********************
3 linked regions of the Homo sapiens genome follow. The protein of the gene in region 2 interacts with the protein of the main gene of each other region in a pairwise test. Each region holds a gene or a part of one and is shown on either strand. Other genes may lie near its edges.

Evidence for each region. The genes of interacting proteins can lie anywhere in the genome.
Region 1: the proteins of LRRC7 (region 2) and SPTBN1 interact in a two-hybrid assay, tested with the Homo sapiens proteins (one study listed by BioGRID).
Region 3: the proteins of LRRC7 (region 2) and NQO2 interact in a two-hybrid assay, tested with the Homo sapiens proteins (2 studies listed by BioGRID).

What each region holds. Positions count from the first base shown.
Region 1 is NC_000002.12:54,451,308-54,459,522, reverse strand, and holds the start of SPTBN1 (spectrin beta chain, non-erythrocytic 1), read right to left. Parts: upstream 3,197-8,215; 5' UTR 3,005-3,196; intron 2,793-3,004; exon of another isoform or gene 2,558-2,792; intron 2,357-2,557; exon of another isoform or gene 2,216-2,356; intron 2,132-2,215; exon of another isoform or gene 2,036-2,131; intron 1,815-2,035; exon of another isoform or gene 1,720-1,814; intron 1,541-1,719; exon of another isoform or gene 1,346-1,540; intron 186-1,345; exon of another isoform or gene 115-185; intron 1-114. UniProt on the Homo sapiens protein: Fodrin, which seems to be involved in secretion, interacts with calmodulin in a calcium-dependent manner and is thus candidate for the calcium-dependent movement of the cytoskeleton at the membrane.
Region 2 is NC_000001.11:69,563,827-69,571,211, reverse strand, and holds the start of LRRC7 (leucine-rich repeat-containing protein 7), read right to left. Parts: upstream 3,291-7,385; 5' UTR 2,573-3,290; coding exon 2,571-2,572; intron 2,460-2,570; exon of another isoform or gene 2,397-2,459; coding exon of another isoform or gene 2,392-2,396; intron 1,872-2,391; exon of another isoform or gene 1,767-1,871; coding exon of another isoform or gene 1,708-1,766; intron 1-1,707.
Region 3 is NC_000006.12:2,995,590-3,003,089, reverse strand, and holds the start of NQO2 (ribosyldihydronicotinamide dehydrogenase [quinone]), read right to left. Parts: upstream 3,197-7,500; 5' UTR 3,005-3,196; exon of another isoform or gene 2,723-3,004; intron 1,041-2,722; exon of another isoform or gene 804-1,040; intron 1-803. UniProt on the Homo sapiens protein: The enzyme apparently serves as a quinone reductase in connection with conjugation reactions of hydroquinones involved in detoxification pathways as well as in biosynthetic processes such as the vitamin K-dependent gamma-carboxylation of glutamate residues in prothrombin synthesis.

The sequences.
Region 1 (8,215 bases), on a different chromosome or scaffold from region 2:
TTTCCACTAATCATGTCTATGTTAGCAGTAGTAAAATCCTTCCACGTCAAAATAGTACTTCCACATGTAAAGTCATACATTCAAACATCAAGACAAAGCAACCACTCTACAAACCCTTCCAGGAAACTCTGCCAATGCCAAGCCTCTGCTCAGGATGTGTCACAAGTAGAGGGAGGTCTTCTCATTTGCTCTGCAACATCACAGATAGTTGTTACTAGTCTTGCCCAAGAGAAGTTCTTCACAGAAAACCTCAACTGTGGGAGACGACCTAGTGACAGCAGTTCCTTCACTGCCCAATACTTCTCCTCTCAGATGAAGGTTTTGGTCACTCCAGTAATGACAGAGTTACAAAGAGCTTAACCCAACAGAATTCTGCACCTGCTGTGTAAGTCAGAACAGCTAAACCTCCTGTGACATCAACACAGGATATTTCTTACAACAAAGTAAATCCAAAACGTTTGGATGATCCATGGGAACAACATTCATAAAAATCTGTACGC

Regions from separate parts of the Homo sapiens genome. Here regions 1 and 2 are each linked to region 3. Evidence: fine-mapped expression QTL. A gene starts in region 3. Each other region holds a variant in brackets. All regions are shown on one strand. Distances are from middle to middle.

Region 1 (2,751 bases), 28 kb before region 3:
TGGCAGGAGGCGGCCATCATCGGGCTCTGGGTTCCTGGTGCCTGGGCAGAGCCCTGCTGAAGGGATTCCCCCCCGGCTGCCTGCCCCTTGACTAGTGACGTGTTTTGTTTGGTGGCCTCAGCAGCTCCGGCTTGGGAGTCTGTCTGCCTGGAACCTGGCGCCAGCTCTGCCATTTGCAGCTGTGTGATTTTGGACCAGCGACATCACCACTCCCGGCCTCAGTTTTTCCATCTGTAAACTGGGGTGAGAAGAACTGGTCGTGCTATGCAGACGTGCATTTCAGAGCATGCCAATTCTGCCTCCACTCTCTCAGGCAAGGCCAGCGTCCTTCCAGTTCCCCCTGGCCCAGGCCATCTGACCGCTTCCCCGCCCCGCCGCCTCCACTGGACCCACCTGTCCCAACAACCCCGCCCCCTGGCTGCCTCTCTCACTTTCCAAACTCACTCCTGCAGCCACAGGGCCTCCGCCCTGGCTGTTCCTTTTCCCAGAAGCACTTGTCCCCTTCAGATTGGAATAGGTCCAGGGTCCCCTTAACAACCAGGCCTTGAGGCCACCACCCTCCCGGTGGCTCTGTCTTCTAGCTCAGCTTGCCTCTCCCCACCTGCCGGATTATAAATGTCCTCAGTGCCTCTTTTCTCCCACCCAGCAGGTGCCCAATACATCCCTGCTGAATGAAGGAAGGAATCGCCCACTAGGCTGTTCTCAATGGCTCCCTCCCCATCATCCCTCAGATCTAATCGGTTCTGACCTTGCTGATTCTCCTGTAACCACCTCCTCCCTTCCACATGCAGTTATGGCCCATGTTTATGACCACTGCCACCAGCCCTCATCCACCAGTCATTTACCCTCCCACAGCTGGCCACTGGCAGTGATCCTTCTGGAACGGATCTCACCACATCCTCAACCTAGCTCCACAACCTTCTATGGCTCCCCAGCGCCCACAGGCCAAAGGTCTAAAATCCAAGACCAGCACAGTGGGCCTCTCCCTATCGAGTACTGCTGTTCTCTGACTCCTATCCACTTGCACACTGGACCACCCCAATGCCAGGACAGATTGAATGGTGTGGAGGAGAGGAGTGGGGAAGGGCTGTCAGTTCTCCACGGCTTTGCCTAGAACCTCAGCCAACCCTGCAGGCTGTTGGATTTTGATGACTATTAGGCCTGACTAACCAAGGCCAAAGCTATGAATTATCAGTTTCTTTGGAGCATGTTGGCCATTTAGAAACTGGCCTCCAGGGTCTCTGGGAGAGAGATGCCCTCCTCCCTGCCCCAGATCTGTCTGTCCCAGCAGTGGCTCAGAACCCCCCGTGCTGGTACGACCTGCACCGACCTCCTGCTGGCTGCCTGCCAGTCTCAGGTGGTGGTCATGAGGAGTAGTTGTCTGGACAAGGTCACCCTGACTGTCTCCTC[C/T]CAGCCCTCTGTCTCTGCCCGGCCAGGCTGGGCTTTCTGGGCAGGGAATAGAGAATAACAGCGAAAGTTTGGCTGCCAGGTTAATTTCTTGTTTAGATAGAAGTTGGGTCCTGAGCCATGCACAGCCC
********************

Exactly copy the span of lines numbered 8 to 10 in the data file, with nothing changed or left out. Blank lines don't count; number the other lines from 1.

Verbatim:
Region 3 is NC_000006.12:2,995,590-3,003,089, reverse strand, and holds the start of NQO2 (ribosyldihydronicotinamide dehydrogenase [quinone]), read right to left. Parts: upstream 3,197-7,500; 5' UTR 3,005-3,196; exon of another isoform or gene 2,723-3,004; intron 1,041-2,722; exon of another isoform or gene 804-1,040; intron 1-803. UniProt on the Homo sapiens protein: The enzyme apparently serves as a quinone reductase in connection with conjugation reactions of hydroquinones involved in detoxification pathways as well as in biosynthetic processes such as the vitamin K-dependent gamma-carboxylation of glutamate residues in prothrombin synthesis.

The sequences.
Region 1 (8,215 bases), on a different chromosome or scaffold from region 2: